Thursday, January 14, 2010

It's All a Conspiracy?

Conspiracy theory seems to be all the rage nowadays. It's the vast Right Wing Conspiracy versus the New World Order, and may the best conspirator win. (You do know they are both backed by space aliens.) And many historical events, from the Kennedy assassination to the moon landing, have been claimed to be faked as the results of some far-reaching conspiracy. But is this approach plausible?

My chief problem with conspiracy theories is not that I do not believe people are that evil, but that I do not believe people are that competent. Chuck Colson, in addressing the question of whether Christianity originated as a conspiracy among Jesus' disciples, recalls his own experience in Watergate. He points out that if a small group of men with all the power of the presidency could not manage to keep the events behind Watergate a secret, without someone talking, what hope did a bunch of uneducated Galilean fishermen have of pulling it off? But of course not all conspiracy theories are against Christianity. Christians have been known to come up with their own theories in support of the Christian position. And we need to ask, is this really reasonable? Yes, people may be motivated by ungodly philosophies which lead them to the same conclusions and actions. Yes, Satan and his minions are working behind the scenes to accomplish their purposes. But the idea of an omnicompetent human conspiracy does not fit with the real facts or what we know of human nature.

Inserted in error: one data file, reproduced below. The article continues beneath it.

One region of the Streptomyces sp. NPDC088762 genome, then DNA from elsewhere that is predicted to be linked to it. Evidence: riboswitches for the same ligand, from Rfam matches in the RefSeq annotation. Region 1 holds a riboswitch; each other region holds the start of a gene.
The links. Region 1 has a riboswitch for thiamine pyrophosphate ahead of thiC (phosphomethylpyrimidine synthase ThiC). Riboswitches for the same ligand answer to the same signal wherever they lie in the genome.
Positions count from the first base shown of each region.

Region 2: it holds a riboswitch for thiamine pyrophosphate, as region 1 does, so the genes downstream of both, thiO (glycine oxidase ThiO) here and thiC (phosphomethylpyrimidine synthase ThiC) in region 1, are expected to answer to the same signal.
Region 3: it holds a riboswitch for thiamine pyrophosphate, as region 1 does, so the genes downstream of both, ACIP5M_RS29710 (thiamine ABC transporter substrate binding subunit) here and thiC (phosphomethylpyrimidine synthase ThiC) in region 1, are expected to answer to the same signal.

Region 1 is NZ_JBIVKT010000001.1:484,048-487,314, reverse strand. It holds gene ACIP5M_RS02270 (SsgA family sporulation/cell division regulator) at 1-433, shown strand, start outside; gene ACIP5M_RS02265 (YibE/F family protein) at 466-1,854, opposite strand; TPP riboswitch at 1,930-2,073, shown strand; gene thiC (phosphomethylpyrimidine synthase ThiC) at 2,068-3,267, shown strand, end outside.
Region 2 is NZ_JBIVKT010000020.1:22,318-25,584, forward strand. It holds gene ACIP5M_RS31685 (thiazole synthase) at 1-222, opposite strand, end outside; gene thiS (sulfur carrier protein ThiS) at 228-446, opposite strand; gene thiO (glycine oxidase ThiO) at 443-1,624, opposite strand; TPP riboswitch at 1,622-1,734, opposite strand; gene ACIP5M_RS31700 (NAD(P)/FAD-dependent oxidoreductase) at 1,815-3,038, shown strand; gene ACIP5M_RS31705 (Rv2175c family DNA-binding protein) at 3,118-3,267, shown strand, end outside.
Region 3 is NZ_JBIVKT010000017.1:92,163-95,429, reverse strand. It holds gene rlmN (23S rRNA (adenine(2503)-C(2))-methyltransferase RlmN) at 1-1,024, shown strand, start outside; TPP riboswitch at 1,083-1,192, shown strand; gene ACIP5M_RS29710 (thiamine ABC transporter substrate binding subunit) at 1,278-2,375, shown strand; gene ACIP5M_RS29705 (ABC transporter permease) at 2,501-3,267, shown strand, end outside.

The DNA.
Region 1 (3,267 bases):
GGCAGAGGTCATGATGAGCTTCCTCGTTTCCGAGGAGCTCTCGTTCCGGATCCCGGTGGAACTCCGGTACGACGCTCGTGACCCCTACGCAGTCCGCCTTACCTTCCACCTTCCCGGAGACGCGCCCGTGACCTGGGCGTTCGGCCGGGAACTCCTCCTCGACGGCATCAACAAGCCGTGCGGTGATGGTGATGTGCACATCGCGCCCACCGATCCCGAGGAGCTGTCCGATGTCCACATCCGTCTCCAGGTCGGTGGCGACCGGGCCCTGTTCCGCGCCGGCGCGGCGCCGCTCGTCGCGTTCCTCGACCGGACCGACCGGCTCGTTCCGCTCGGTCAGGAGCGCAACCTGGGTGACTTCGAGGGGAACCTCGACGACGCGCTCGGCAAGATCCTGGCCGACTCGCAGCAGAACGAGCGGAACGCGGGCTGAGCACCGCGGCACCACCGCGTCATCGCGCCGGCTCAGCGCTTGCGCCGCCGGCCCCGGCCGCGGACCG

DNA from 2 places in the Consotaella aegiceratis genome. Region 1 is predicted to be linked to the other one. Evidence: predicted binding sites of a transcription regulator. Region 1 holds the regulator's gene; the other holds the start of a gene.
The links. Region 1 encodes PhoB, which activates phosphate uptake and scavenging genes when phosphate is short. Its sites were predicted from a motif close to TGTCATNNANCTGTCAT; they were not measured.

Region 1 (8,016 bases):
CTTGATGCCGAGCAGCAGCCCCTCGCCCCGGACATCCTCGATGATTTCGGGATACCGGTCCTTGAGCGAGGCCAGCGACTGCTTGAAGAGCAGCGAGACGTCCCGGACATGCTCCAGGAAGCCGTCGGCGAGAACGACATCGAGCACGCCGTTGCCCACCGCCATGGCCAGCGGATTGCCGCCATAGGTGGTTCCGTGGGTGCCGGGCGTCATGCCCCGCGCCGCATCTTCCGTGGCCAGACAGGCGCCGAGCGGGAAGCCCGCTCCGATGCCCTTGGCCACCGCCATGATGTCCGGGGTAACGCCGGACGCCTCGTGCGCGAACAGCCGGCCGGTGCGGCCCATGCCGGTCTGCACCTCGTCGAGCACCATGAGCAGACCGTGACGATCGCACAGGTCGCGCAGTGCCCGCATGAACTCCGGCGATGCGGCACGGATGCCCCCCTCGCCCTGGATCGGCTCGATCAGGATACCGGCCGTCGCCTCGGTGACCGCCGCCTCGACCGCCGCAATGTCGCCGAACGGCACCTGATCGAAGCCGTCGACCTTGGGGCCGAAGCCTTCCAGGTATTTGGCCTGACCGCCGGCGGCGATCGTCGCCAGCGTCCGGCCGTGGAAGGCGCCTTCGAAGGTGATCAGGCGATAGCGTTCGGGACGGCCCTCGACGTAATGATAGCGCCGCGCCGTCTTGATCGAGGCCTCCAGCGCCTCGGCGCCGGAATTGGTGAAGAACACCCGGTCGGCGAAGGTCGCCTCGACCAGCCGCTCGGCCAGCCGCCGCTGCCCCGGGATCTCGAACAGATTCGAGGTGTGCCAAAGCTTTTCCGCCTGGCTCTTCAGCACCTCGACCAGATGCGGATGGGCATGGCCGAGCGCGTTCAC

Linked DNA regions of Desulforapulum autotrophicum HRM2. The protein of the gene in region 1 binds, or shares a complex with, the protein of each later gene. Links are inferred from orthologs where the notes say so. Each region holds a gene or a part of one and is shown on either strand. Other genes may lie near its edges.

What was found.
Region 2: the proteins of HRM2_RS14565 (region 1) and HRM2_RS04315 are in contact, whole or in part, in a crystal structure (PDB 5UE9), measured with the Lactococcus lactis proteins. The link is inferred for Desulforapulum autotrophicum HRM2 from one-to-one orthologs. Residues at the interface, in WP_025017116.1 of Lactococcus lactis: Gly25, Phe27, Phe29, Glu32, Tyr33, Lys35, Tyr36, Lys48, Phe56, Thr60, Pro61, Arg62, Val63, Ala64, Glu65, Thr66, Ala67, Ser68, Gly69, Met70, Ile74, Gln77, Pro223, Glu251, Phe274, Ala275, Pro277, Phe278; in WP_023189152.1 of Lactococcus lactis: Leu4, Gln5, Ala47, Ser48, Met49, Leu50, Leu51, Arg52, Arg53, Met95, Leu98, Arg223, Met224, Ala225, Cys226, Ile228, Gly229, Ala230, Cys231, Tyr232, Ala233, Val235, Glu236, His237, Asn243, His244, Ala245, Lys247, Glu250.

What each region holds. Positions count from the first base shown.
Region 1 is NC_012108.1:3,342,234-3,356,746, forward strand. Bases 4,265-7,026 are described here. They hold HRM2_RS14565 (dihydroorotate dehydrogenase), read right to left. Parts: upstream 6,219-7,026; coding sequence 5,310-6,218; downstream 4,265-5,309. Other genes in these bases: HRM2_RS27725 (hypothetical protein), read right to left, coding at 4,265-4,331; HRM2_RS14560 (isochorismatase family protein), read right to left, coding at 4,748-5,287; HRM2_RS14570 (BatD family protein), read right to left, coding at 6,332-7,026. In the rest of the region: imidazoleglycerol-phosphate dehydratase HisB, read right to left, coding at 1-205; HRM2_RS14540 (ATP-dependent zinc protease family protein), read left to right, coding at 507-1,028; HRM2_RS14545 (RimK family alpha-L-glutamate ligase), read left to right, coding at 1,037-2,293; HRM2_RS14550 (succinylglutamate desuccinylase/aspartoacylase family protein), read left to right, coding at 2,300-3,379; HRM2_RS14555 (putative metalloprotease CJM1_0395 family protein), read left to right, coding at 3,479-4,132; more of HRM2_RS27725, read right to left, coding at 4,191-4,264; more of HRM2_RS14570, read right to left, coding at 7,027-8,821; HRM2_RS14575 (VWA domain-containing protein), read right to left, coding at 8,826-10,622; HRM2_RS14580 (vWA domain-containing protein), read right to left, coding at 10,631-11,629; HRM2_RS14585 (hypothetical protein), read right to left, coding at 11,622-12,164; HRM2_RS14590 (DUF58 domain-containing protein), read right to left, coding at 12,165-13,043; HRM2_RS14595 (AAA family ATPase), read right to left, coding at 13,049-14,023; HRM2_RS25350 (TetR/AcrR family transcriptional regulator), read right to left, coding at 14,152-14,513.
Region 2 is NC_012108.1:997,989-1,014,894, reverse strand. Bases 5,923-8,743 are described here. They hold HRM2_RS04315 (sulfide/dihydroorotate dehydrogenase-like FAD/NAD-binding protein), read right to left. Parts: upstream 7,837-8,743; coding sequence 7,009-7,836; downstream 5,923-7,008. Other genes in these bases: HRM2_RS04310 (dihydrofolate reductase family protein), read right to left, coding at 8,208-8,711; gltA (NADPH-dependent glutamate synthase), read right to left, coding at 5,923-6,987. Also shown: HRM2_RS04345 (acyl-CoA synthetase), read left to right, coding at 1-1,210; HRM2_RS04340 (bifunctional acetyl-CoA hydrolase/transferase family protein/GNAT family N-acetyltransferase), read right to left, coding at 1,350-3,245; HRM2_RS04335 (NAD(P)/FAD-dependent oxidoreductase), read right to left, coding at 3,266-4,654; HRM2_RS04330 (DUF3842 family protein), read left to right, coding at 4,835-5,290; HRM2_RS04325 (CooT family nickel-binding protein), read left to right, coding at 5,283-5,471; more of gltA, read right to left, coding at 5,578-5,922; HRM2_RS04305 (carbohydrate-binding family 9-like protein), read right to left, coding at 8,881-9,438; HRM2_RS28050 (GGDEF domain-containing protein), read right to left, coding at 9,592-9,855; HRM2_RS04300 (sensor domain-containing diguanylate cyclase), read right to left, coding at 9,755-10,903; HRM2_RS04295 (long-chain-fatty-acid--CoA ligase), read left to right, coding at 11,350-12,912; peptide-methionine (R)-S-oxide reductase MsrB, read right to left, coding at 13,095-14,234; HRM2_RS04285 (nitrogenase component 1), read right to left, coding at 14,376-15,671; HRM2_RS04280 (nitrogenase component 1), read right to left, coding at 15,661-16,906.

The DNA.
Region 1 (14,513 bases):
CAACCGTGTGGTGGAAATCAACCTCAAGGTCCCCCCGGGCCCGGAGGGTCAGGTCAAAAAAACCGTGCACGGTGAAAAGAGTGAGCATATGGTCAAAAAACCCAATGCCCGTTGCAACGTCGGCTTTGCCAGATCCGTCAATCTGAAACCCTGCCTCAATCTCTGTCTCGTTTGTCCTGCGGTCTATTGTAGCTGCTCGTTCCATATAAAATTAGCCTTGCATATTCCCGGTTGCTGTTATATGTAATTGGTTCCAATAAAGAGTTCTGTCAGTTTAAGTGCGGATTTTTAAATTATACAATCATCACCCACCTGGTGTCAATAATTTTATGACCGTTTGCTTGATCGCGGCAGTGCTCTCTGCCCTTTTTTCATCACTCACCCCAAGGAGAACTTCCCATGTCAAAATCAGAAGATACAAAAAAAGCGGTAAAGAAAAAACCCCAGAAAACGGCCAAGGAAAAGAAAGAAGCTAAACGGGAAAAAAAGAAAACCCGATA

But there are certain attractions of conspiracy theories. They can allow us to see our opponents as fiends incarnate, beyond the limits of our compassion. But this is not how Scripture would have us look at those who disagree with us (2 Timothy 2:24-26). They can be seen as exonerating everyone (including us) who is not in on the conspiracy. But Scripture says we are all sinners and therefore all contribute to the evil that is in the world (Romans 3:23). They can justify a cynical passivity. If all these forces are arrayed against me, why even bother? But the Scripture calls us to continue in well-doing, knowing God will bring about His purposes in His time (Galatians 6:9, 10).

But the bottom line is that conspiracy theories encourage Christians to react in entirely the wrong way. Forgetting God is in control and working out His purpose even in a sinful world (Romans 8:28; Ephesians 2:10; 1:11), we respond in fear, anger, and hostility rather than the kindness God calls us to (1 Peter 2:15; Colossians 4:5, 6). For our job is not to accuse people, but to invite them to eternal life.

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